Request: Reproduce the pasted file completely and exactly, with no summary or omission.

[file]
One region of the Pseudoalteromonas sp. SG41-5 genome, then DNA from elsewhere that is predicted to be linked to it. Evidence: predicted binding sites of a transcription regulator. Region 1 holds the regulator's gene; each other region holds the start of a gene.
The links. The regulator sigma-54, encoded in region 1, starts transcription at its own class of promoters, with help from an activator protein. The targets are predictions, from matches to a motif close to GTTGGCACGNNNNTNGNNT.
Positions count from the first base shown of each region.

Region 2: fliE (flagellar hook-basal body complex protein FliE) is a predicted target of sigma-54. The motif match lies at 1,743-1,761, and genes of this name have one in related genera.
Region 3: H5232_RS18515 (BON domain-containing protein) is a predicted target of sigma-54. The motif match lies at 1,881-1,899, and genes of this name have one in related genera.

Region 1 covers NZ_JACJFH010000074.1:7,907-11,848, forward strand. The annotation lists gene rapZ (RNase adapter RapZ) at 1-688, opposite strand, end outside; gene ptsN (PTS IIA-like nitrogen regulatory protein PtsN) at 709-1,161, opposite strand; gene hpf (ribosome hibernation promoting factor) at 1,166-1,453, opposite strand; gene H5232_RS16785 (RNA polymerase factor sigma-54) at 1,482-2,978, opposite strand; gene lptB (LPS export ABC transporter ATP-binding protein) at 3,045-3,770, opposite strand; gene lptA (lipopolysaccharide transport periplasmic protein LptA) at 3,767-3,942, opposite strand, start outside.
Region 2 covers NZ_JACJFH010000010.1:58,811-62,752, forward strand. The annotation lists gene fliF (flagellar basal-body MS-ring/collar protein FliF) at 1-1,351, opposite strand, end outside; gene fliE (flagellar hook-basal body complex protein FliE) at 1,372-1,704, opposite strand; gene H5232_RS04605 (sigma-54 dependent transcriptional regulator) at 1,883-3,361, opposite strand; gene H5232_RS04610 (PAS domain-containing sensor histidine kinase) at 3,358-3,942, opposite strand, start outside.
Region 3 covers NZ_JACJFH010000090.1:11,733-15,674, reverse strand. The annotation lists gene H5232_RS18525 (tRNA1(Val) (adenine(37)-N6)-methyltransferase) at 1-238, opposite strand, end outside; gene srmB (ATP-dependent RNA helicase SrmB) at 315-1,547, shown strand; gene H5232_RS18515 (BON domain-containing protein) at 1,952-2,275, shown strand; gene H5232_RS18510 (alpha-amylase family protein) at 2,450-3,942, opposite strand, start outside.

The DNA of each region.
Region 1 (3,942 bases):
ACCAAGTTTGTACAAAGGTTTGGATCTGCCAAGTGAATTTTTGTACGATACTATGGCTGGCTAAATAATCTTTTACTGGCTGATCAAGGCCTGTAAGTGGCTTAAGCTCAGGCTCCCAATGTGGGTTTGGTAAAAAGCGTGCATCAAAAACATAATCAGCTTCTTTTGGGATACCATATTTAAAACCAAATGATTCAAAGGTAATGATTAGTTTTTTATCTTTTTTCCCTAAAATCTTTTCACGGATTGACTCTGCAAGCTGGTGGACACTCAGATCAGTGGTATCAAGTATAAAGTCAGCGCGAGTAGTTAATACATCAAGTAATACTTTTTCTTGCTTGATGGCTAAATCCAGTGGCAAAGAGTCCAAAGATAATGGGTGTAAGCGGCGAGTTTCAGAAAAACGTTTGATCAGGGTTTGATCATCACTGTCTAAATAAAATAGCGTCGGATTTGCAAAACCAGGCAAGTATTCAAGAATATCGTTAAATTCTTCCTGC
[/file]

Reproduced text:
One region of the Pseudoalteromonas sp. SG41-5 genome, then DNA from elsewhere that is predicted to be linked to it. Evidence: predicted binding sites of a transcription regulator. Region 1 holds the regulator's gene; each other region holds the start of a gene.
The links. The regulator sigma-54, encoded in region 1, starts transcription at its own class of promoters, with help from an activator protein. The targets are predictions, from matches to a motif close to GTTGGCACGNNNNTNGNNT.
Positions count from the first base shown of each region.

Region 2: fliE (flagellar hook-basal body complex protein FliE) is a predicted target of sigma-54. The motif match lies at 1,743-1,761, and genes of this name have one in related genera.
Region 3: H5232_RS18515 (BON domain-containing protein) is a predicted target of sigma-54. The motif match lies at 1,881-1,899, and genes of this name have one in related genera.

Region 1 covers NZ_JACJFH010000074.1:7,907-11,848, forward strand. The annotation lists gene rapZ (RNase adapter RapZ) at 1-688, opposite strand, end outside; gene ptsN (PTS IIA-like nitrogen regulatory protein PtsN) at 709-1,161, opposite strand; gene hpf (ribosome hibernation promoting factor) at 1,166-1,453, opposite strand; gene H5232_RS16785 (RNA polymerase factor sigma-54) at 1,482-2,978, opposite strand; gene lptB (LPS export ABC transporter ATP-binding protein) at 3,045-3,770, opposite strand; gene lptA (lipopolysaccharide transport periplasmic protein LptA) at 3,767-3,942, opposite strand, start outside.
Region 2 covers NZ_JACJFH010000010.1:58,811-62,752, forward strand. The annotation lists gene fliF (flagellar basal-body MS-ring/collar protein FliF) at 1-1,351, opposite strand, end outside; gene fliE (flagellar hook-basal body complex protein FliE) at 1,372-1,704, opposite strand; gene H5232_RS04605 (sigma-54 dependent transcriptional regulator) at 1,883-3,361, opposite strand; gene H5232_RS04610 (PAS domain-containing sensor histidine kinase) at 3,358-3,942, opposite strand, start outside.
Region 3 covers NZ_JACJFH010000090.1:11,733-15,674, reverse strand. The annotation lists gene H5232_RS18525 (tRNA1(Val) (adenine(37)-N6)-methyltransferase) at 1-238, opposite strand, end outside; gene srmB (ATP-dependent RNA helicase SrmB) at 315-1,547, shown strand; gene H5232_RS18515 (BON domain-containing protein) at 1,952-2,275, shown strand; gene H5232_RS18510 (alpha-amylase family protein) at 2,450-3,942, opposite strand, start outside.

The DNA of each region.
Region 1 (3,942 bases):
ACCAAGTTTGTACAAAGGTTTGGATCTGCCAAGTGAATTTTTGTACGATACTATGGCTGGCTAAATAATCTTTTACTGGCTGATCAAGGCCTGTAAGTGGCTTAAGCTCAGGCTCCCAATGTGGGTTTGGTAAAAAGCGTGCATCAAAAACATAATCAGCTTCTTTTGGGATACCATATTTAAAACCAAATGATTCAAAGGTAATGATTAGTTTTTTATCTTTTTTCCCTAAAATCTTTTCACGGATTGACTCTGCAAGCTGGTGGACACTCAGATCAGTGGTATCAAGTATAAAGTCAGCGCGAGTAGTTAATACATCAAGTAATACTTTTTCTTGCTTGATGGCTAAATCCAGTGGCAAAGAGTCCAAAGATAATGGGTGTAAGCGGCGAGTTTCAGAAAAACGTTTGATCAGGGTTTGATCATCACTGTCTAAATAAAATAGCGTCGGATTTGCAAAACCAGGCAAGTATTCAAGAATATCGTTAAATTCTTCCTGC